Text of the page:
As an independent professional, you’re faced with whether to call yourself “I” or “we.” The alternative is to use only a company name and risk producing awkward copy for your website. Awkward, because when you don’t feel comfortable owning that you’re an “I,” but don’t want to claim you’re a “we,” you end up with passive language or other clunky constructions. Worse, you simply can’t express some ideas using only a company name in your verbiage.
I’ve gone back and forth on the issue. I’m coming down on the side of being an “I.” I really am an “I.” I don’t become a “we” because I extend my services by working with other professionals. Not in a true sense, unless this happens on every project, which it doesn’t. Some who all themselves “we” when they’re really an “I” might have a good rationalization. It makes me squeamish so I’ve always avoided “we,” and, well, have a hard time describing my services and client case studies with ease and clarity. Read more
I live in a neighborhood of budding young entrepreneurs, which might be due to the socio-economic status of the parents. But as I take my daily walks, I get the shake down from five-year-olds who can barely talk but who can, at least, point to their wares such as five-cent, hand-painted popsicle sticks. I need to start carrying change with me. It’s hard to say no to a girl in Juliette-inspired dress with a lisp and waving a wand.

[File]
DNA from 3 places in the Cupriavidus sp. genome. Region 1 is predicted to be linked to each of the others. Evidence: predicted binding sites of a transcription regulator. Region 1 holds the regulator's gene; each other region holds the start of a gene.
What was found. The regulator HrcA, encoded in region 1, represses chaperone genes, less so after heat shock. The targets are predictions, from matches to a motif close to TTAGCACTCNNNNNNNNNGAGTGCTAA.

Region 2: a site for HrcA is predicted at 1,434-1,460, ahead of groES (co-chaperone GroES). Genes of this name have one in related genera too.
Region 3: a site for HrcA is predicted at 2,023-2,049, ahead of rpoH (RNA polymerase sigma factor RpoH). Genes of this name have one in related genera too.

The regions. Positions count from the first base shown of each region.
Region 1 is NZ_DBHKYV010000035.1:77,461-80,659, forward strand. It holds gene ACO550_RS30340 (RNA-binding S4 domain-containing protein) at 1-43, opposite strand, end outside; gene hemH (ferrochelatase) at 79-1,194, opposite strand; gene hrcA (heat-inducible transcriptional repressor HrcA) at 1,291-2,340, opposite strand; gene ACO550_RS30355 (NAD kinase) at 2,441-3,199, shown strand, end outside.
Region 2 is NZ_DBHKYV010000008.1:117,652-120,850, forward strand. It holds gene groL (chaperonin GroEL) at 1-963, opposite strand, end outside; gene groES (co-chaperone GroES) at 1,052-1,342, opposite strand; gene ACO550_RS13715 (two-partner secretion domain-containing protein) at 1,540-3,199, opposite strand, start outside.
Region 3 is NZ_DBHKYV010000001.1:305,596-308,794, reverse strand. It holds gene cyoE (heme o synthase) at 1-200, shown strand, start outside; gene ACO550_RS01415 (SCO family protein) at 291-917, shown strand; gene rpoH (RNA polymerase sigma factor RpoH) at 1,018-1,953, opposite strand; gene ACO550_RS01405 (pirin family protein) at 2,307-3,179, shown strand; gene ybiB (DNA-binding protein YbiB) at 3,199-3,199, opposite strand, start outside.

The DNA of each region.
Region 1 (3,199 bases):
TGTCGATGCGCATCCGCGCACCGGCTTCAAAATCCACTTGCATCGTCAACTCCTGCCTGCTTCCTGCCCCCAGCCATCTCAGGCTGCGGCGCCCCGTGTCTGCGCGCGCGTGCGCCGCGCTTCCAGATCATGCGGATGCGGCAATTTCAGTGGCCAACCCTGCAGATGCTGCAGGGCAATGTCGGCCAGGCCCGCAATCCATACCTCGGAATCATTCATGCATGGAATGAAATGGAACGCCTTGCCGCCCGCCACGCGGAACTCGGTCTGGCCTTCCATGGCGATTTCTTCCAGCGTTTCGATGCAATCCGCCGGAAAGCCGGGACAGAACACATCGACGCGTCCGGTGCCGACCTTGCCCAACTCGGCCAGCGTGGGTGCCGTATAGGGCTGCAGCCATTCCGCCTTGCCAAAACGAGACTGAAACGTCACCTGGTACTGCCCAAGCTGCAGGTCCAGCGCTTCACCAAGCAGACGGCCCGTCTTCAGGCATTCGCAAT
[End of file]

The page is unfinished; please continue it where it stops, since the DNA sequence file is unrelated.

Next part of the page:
Fortunately, there’s no organic lemonade. Stands are, if admirably solid, still lacking polish, making them more appealing than if they looked as though an over-achieving parent had slaved to craft a mini Starbucks.
These kids have a natural business savvy. Many of us business owners bang our heads trying to figure out how to convince someone to hire us or even what specifically we sell. We look for just the right persuasive words. We wait to till our message is perfect before putting it out into the world. Only perfect never comes.
The most basic things really work:
• Meeting people where they are
• Delivering good service
• Being enthusiastic about your product or service
• Having a niche (lemonade or rocks or popsicle sticks, not all three)
• Create incentives to keep them coming back
On the way back from the market one day, I came across three boys. “Rocks for sale!” the youngest one yelled as he ran around a tree. “Spend five dollars and you get a coupon!” he shrieked.
A coupon for what, I asked the little boy. A coupon for more rocks, of course.
These three boys had a relaxed moxie and an air of confidence about their product, of which I found myself almost envious. A particularly interesting fossilized shell would set me back $1.50. I offered a dollar and they accepted—a little too quickly; their only weak point. But then I found a bright pink polished beauty that was only fifty cents. Still, I offered the dollar.
“I guess that makes me a pretty stupid customer,” I said.
The bouncy little boy yelled a little too loudly, “No it doesn’t. It makes you a smart customer!” He couldn’t say why when I asked him, but his sureness won me over and I was satisfied with being a smart customer.
No wonder they’d managed to amass over forty dollars in a few days. Fortunately, I’m not trying to sell rocks because the competition is stiff down the street.